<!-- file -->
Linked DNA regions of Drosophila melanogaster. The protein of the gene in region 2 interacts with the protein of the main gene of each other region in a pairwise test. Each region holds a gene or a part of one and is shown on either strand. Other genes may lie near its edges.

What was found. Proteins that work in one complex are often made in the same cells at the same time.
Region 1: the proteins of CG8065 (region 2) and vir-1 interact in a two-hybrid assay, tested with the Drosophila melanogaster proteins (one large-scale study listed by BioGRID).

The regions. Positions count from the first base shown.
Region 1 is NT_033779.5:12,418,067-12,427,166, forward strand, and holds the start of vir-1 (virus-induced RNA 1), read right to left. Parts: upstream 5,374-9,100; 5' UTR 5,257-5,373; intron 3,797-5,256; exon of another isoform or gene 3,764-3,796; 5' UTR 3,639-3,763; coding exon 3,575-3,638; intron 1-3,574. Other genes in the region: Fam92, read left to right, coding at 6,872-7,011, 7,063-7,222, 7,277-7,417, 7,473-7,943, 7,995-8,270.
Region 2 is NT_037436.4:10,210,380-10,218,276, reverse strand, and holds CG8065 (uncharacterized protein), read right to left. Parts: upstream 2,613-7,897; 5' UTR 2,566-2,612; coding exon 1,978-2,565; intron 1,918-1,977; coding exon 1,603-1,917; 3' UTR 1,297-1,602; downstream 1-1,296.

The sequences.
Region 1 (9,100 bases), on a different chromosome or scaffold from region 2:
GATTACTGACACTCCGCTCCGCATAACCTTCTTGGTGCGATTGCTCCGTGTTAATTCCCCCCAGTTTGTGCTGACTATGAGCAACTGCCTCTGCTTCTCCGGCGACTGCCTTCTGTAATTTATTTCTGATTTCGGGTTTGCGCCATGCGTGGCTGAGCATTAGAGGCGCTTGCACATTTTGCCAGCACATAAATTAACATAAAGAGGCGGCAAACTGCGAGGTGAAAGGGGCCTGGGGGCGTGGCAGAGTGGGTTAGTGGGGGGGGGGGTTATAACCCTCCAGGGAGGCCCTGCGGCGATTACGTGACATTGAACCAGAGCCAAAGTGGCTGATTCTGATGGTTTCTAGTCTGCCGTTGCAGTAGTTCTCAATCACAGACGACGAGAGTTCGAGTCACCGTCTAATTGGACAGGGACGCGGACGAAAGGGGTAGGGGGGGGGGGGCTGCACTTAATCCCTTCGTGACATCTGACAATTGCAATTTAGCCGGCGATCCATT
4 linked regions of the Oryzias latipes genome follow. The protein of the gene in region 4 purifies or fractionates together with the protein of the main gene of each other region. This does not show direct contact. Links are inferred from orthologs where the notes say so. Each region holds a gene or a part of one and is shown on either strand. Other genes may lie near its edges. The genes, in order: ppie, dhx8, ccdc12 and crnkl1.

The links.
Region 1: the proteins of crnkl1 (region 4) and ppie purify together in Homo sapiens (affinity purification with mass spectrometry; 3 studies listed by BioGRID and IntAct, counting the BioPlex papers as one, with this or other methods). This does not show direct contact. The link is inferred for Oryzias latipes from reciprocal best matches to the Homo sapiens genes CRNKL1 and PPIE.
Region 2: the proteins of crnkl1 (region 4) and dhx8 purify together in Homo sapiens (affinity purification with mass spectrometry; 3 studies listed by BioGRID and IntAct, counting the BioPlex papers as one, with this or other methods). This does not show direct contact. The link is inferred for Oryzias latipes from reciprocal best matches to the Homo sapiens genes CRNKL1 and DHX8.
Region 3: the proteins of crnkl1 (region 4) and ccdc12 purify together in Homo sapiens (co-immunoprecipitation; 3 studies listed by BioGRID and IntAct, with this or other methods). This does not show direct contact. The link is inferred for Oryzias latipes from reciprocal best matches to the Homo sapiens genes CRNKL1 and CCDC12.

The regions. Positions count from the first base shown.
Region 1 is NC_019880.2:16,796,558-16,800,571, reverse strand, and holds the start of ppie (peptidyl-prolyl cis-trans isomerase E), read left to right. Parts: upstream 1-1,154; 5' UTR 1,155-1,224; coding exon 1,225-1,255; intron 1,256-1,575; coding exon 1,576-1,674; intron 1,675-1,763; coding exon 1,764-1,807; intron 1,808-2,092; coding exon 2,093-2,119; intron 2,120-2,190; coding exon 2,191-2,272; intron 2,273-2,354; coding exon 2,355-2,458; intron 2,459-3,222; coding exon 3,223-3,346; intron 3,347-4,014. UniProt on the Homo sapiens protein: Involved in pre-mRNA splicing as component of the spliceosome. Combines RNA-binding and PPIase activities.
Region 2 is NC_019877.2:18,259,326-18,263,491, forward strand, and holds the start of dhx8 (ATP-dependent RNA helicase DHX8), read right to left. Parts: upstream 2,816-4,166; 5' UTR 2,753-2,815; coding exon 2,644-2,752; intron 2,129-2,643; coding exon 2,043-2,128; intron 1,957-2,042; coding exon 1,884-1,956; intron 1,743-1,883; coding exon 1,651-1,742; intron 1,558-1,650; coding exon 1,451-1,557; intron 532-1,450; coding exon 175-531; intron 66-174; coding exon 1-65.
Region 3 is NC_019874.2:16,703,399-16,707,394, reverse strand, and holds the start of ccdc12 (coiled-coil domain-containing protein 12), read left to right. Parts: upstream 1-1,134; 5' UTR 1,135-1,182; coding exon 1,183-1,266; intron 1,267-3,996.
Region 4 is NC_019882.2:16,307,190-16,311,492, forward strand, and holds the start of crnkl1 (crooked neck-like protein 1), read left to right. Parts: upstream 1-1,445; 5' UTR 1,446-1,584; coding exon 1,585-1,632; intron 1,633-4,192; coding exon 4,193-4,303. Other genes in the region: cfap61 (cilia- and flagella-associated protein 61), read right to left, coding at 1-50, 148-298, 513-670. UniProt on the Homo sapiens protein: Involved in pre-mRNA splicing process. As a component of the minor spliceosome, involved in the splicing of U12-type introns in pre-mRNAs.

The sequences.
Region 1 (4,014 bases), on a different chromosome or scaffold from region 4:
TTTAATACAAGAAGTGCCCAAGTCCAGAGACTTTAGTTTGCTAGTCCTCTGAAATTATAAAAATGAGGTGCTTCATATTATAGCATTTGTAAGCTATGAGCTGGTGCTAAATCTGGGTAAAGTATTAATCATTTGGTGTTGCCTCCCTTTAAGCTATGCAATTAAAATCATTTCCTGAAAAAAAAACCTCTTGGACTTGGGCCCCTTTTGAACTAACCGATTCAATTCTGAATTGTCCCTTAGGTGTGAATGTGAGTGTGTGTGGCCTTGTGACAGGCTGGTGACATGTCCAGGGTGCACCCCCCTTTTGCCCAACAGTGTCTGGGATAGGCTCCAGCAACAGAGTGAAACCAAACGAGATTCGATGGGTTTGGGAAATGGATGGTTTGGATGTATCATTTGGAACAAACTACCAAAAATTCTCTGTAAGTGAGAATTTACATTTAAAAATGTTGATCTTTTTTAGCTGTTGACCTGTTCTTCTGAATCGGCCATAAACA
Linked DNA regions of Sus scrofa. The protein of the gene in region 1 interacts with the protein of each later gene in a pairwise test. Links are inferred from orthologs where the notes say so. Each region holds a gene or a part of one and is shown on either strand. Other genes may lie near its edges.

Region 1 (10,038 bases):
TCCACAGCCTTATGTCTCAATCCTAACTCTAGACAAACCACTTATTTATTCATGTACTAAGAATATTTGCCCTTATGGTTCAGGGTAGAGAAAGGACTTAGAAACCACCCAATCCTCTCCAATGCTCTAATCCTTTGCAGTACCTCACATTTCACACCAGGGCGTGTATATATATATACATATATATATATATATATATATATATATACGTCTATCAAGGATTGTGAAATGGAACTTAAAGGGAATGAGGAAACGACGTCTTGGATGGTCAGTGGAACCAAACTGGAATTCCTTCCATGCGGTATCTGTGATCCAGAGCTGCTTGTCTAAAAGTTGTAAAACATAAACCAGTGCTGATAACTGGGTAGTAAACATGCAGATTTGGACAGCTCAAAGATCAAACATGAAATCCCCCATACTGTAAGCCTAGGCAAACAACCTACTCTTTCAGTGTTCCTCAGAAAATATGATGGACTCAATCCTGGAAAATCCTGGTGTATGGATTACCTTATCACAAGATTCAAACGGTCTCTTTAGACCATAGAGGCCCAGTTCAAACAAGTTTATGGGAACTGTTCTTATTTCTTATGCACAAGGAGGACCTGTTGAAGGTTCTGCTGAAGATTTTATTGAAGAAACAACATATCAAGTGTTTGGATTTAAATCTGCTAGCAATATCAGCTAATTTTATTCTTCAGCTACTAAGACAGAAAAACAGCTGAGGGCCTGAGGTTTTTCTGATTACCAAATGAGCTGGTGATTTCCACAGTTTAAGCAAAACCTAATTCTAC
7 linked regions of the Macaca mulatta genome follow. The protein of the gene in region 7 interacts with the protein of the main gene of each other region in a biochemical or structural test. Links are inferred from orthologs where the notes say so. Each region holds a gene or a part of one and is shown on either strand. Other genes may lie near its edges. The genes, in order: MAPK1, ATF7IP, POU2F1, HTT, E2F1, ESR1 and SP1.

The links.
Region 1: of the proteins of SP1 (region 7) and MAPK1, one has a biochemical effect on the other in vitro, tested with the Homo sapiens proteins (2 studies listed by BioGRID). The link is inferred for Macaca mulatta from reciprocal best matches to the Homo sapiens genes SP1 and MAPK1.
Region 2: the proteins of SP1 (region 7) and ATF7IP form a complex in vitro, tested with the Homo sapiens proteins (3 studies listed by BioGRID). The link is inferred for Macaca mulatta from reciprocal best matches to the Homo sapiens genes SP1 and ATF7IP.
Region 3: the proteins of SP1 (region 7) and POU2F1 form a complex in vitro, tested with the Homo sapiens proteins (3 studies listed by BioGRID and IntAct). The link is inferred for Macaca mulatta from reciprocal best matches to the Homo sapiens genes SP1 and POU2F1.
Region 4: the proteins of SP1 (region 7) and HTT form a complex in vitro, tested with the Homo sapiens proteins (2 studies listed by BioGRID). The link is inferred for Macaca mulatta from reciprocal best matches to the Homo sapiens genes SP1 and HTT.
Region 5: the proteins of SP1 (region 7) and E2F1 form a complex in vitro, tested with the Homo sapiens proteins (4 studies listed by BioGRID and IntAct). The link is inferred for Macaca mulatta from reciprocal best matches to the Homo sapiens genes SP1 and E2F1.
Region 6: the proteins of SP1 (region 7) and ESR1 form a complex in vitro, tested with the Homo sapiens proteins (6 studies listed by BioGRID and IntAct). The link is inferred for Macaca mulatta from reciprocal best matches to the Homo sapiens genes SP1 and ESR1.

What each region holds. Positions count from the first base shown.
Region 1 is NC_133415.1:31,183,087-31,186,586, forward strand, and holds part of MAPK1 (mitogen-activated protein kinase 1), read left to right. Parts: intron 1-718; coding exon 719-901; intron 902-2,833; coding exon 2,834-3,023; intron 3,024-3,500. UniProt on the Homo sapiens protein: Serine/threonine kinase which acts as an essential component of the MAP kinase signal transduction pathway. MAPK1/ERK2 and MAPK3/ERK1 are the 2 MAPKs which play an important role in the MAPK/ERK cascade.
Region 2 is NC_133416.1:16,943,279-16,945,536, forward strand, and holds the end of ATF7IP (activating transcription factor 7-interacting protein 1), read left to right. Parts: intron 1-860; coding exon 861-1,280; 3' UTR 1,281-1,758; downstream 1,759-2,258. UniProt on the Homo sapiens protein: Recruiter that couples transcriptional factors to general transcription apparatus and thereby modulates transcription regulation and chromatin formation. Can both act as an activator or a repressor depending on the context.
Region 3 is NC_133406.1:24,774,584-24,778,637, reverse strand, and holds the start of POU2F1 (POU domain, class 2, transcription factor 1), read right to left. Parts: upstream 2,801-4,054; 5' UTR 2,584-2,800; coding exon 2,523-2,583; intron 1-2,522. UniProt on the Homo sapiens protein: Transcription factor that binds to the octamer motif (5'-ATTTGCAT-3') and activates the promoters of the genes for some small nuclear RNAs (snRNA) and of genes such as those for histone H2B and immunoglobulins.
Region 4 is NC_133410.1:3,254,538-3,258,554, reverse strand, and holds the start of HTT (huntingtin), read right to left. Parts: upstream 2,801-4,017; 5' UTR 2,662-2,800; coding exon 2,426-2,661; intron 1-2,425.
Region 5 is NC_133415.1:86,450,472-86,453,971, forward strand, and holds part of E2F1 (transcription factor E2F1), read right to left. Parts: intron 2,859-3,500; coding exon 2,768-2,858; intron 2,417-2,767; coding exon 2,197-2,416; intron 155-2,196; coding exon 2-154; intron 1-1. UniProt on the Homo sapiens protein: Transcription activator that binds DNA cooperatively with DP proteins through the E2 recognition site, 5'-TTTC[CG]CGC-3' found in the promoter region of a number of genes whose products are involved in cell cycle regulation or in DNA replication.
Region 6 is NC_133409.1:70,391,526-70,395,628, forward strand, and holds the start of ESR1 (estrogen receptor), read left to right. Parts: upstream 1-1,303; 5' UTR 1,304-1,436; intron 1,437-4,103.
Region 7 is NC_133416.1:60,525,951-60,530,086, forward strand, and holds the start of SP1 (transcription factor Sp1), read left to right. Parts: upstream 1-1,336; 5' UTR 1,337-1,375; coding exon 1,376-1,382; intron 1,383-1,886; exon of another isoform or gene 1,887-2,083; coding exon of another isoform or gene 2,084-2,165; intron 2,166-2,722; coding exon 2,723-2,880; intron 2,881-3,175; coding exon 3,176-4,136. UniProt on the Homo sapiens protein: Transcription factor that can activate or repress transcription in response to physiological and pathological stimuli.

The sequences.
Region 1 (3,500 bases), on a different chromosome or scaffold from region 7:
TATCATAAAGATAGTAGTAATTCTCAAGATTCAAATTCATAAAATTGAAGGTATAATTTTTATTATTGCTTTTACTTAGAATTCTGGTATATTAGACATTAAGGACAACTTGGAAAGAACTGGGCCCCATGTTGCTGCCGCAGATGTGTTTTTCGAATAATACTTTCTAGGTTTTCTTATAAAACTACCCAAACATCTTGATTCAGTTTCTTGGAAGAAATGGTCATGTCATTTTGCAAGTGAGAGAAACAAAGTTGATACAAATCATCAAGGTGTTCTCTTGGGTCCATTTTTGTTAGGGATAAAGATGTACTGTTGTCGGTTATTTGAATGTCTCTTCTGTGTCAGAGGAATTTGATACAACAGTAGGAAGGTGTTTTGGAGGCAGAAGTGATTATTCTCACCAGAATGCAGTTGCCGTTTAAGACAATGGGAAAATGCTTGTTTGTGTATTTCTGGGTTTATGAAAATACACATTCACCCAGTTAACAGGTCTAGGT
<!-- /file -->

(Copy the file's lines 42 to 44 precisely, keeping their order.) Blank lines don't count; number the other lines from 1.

The sequences.
Region 1 (3,500 bases), on a different chromosome or scaffold from region 7:
TATCATAAAGATAGTAGTAATTCTCAAGATTCAAATTCATAAAATTGAAGGTATAATTTTTATTATTGCTTTTACTTAGAATTCTGGTATATTAGACATTAAGGACAACTTGGAAAGAACTGGGCCCCATGTTGCTGCCGCAGATGTGTTTTTCGAATAATACTTTCTAGGTTTTCTTATAAAACTACCCAAACATCTTGATTCAGTTTCTTGGAAGAAATGGTCATGTCATTTTGCAAGTGAGAGAAACAAAGTTGATACAAATCATCAAGGTGTTCTCTTGGGTCCATTTTTGTTAGGGATAAAGATGTACTGTTGTCGGTTATTTGAATGTCTCTTCTGTGTCAGAGGAATTTGATACAACAGTAGGAAGGTGTTTTGGAGGCAGAAGTGATTATTCTCACCAGAATGCAGTTGCCGTTTAAGACAATGGGAAAATGCTTGTTTGTGTATTTCTGGGTTTATGAAAATACACATTCACCCAGTTAACAGGTCTAGGT